Home is Where the Artist


Some of you, maybe even one of you, may have noticed a dearth of drivel adding up to a paltry and pitiful product of posts made to this site in recent months. You may have wondered why (although you most probably didn’t) the drop-off in both quantity and quality. Despite some answers and rationalizations I had on the ready, if I ever were to be honest with myself, I know that I, for one, was certainly wondering why.

It occurred to me that when I gave my stock answer, that I’d just finished writing my second novel (coincidentally titled I Don’t Know Why) and needed to take some time away from writing after spending so much time on it, it didn’t ring true.  The truth is that I had no new ideas and that, for the first time, writing had become an unpleasant chore for me.  Even worse, I felt that I hadn’t grown, hadn’t improved over the stuff I was writing nine or ten years ago. I felt, after finally finishing what was a fairly ambitious work in I Don’t Know Why, the short stuff I wrote for this site and others seemed tedious and repetitive, and I was showing no growth as an artist.

That’s right, I said it, the “a” word. I’ll admit it – I aspire to be recognized as an artist. Pretentious, yes. Overly ambitious – you bet.  Out of my league – most probably.

But to me, whether I’m capable of artistry or not, it makes no sense to aspire to mediocrity. Better to aim too high than shoot too low.

It’s certainly how I approached both of my novels.  In both Ojibway Valley and I Don’ Know Why, I wanted to write about what I feel are important topics.  In Ojibway Valley, I wanted to write about how the past shapes the present, and loss, how the decisions we make when dealing with it change the world in ways we are not even aware of.  In I Don’t Know Why, I wanted to write about how trauma and isolation can drive an individual to their breaking point, and how love and truth can bring one back. I wanted to write about things like life and death, truth and betrayal. You know, serious stuff.

Additionally, I had specific “technical” themes I challenged myself with.  In Ojibway Valley, these included conveying my own romantic relationship with a real place and trying to make the reader feel the same way about my fictional landscape, and I wanted to tell the stories (because there are more than one) in a non-linear format and tie them together in the end. In I Don’t Know Why, I wanted to write a stronger narrative that unfolds in a shorter period of time than the 120 years or so Ojibway Valley covered (I succeeded in that I Don’t Know Why covers roughly ten years – I’d like someday to write a novel that takes place in a single afternoon or over a single night, but I’m not there yet). I also wanted to play with telling the story from the point of view of an unreliable narrator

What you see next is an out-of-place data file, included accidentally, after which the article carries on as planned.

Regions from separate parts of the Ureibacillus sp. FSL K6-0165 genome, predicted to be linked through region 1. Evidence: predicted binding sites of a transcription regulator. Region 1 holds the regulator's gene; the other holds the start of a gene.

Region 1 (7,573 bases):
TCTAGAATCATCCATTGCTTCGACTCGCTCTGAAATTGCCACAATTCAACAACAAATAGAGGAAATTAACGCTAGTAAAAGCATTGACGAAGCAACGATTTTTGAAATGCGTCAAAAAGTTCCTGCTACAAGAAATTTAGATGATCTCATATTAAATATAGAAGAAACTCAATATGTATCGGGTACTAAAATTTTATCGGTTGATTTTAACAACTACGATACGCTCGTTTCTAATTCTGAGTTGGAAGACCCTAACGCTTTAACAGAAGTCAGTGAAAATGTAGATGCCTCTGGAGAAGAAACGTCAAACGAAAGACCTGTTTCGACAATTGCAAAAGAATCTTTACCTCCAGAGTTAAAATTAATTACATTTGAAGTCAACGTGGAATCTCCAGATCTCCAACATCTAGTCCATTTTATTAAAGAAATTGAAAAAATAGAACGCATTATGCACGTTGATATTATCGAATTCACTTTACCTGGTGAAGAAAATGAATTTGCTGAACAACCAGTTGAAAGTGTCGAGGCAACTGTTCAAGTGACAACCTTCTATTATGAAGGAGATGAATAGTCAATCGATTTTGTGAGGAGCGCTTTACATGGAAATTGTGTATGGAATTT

Whether and to what degree I succeeded or failed at all this is up to the readers to decide (I know how I feel). And I know that for Ojibway Valley, readers has been a low number. I also know that nobody believes me when I say that I’m okay with that.  Given my diagnosis with Parkinson’s disease, Ojibway Valley was the book I had to write, that I had to complete and publish, if for no other reason than for my children to better know me, to know what laid in my heart and mind and soul. At this stage of my life, money isn’t the motivator – I spent an entire career chasing that, now it’s time to chase other, more elusive things.

Not that more money and readers would be a bad thing.  I did spend a year kind of half-assed trying to sell Ojibway Valley, but my heart really wasn’t in it – I just wanted to write the next one and move on.  During that year I started the first draft of I Don’t Know Why, and settled probably too easily on self-publishing Ojibway Valley.

So what is it that left such a sour taste in my mouth that I found myself first putting off writing and then avoiding it all together?

Could it be my health?  A reoccurrence of the heart problems I had a couple of years ago, or the advancement of Parkinson’s?  Well, let’s take a look at that:

How am I doing?

Overall, I’m doing exceptionally well.

First, my heart – it’s been over two years since I had triple bypass surgery, and I’m doing so well that most days I forget it ever happened.  I recently saw my weight dip below 200 pounds (199.6 for one time only, since then I’ve been stuck between 202 and 203!) for the first time in at least twenty five years. I still work out at the hospital every day, and I’m confident that as long as I continue to exercise and watch what I eat and take my prescribed dosage of Lipitor every day, my cholesterol levels should remain where they’ve been at for over a year now, which is about half of what they were before the surgery.